Scientists Reverse Cognitive Deficits of Down Syndrome in Mice
"Nobody thought anything could be done. But we may have struck gold."
Down syndrome is a cognitive disability that can affect a person’s memory or ability to learn — intellectual impairments researchers traditionally thought were untreatable and irreversible.
But now, researchers from the University of California San Francisco and Baylor College of Medicine say they’ve reversed the impairments in mouse models of Down syndrome — potentially foreshadowing an ethically-fraught future in which doctors can do the same for humans with the condition.
All people with Down syndrome share one thing in common: an extra copy of chromosome 21. For that reason, much of the research on Down syndrome has focused on genetics.
But for this new study, published Friday in the prestigious journal Science, researchers focused on the protein-producing cells in the brains of mice with Down syndrome. That led them to the discovery that the animals’ hippocampus regions produced 39 percent less protein than those of typical mice.
Further study led the researchers to conclude that the presence of an extra chromosome likely prompted the animals’ hippocampal cells to trigger the integrated stress response (ISR), which decreased protein production.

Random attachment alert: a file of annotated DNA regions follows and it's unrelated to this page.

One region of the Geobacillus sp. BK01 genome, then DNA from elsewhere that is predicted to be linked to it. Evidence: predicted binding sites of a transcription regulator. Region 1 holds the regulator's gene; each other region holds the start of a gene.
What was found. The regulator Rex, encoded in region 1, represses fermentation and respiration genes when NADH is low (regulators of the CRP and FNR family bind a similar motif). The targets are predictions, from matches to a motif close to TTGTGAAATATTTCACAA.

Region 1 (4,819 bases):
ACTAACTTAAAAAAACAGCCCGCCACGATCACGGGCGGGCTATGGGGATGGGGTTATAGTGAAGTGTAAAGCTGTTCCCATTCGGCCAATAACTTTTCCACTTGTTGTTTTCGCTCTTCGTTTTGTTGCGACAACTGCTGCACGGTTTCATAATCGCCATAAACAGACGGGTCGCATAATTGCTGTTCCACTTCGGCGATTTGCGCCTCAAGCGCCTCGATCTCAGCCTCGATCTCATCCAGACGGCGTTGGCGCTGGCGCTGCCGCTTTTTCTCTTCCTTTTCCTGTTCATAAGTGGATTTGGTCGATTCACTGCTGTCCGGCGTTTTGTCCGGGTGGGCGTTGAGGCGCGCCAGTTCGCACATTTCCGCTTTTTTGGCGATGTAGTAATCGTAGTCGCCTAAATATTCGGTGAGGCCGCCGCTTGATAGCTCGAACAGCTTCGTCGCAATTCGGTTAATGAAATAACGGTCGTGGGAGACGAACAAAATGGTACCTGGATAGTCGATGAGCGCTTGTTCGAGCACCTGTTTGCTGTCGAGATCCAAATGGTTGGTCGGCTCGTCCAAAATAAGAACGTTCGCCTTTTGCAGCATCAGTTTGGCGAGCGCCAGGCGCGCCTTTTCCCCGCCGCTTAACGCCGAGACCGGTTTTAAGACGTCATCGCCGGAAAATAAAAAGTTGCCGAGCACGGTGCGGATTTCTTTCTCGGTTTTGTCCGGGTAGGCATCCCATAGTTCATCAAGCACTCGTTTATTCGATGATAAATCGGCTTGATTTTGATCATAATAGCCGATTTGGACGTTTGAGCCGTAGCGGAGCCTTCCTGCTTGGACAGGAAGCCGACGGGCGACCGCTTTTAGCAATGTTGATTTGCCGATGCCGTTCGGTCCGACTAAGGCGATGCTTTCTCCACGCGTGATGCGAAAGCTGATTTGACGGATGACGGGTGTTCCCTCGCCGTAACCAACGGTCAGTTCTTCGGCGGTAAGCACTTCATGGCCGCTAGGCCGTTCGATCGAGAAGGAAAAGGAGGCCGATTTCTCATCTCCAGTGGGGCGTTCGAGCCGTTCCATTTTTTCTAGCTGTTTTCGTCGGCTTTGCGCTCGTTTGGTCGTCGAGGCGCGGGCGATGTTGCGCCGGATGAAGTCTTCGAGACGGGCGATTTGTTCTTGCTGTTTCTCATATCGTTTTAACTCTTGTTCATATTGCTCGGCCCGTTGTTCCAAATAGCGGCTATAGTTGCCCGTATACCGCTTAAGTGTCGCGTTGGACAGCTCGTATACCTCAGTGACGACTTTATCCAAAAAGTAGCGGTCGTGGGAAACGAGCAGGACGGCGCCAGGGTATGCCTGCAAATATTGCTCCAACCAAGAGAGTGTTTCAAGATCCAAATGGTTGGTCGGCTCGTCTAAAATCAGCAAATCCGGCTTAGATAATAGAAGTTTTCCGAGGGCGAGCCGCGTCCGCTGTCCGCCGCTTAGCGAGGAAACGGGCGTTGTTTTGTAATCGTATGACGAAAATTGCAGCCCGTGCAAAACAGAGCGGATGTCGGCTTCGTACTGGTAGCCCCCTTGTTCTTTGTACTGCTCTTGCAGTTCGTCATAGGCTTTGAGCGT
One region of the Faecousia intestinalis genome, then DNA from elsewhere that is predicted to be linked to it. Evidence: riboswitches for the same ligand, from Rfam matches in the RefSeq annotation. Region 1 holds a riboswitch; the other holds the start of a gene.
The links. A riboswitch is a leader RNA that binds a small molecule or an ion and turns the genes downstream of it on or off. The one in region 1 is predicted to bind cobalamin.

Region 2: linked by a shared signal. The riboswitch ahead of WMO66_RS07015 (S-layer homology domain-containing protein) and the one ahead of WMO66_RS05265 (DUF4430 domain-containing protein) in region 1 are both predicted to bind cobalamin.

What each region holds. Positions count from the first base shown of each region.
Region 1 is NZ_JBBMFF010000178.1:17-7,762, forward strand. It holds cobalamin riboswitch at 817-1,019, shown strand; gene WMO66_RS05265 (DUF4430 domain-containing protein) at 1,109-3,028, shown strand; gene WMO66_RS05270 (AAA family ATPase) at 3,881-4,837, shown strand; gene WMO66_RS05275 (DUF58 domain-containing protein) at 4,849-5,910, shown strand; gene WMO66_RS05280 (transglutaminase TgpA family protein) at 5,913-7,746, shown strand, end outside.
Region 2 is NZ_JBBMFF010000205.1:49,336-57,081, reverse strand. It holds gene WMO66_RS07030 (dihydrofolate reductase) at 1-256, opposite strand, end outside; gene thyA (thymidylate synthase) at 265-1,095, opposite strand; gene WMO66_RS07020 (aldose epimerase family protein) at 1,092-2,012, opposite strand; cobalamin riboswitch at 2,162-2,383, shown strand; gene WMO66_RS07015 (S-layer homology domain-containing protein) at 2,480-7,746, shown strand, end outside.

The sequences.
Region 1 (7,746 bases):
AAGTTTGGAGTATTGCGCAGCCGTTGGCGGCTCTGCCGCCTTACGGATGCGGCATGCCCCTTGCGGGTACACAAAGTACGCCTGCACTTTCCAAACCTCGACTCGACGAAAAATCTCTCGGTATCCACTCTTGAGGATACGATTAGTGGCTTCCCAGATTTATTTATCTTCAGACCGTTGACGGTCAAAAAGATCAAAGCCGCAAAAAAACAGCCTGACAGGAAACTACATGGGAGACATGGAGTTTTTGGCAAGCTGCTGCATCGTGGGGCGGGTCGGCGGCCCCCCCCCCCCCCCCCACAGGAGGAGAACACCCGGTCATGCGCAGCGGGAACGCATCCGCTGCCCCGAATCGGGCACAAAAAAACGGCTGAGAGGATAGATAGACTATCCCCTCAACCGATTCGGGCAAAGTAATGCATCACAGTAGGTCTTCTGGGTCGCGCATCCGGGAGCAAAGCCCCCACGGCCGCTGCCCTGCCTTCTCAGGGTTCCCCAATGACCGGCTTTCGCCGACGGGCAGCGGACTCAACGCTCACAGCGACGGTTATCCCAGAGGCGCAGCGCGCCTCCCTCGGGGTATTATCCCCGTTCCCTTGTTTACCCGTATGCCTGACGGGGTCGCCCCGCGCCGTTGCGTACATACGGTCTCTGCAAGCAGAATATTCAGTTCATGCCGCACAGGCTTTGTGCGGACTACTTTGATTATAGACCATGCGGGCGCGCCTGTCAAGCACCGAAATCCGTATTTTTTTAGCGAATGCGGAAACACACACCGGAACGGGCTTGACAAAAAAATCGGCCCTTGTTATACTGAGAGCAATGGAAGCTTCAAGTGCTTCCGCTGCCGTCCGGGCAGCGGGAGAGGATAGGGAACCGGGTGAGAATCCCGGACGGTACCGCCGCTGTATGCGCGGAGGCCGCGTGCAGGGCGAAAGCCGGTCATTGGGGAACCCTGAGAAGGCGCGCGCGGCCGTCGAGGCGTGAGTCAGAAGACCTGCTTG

“The cell is constantly monitoring its own health,” researcher Peter Walter said in a press release. “When something goes wrong, the cell responds by making less protein, which is usually a sound response to cellular stress. But you need protein synthesis for higher cognitive functions, so when protein synthesis is reduced, you get a pathology of memory formation.”
By blocking the activity of PKR, the enzyme that prompted the ISR in the mouse model’s hippocampal cells, the researchers found they could not only reverse the decreased protein production but also improve the animals’ cognitive function.
Of course, just because something works in mice doesn’t mean it’ll work in humans.
However, when the researchers analyzed postmortem brain tissue samples of people with Down syndrome, they found evidence that the ISR had been activated. They also obtained a tissue sample from a person with Down syndrome who only had the extra copy of chromosome 21 in some of their cells — and those cells were the only ones with ISR activated.
“We started with a situation that looked hopeless,” Walter said. “Nobody thought anything could be done. But we may have struck gold.”
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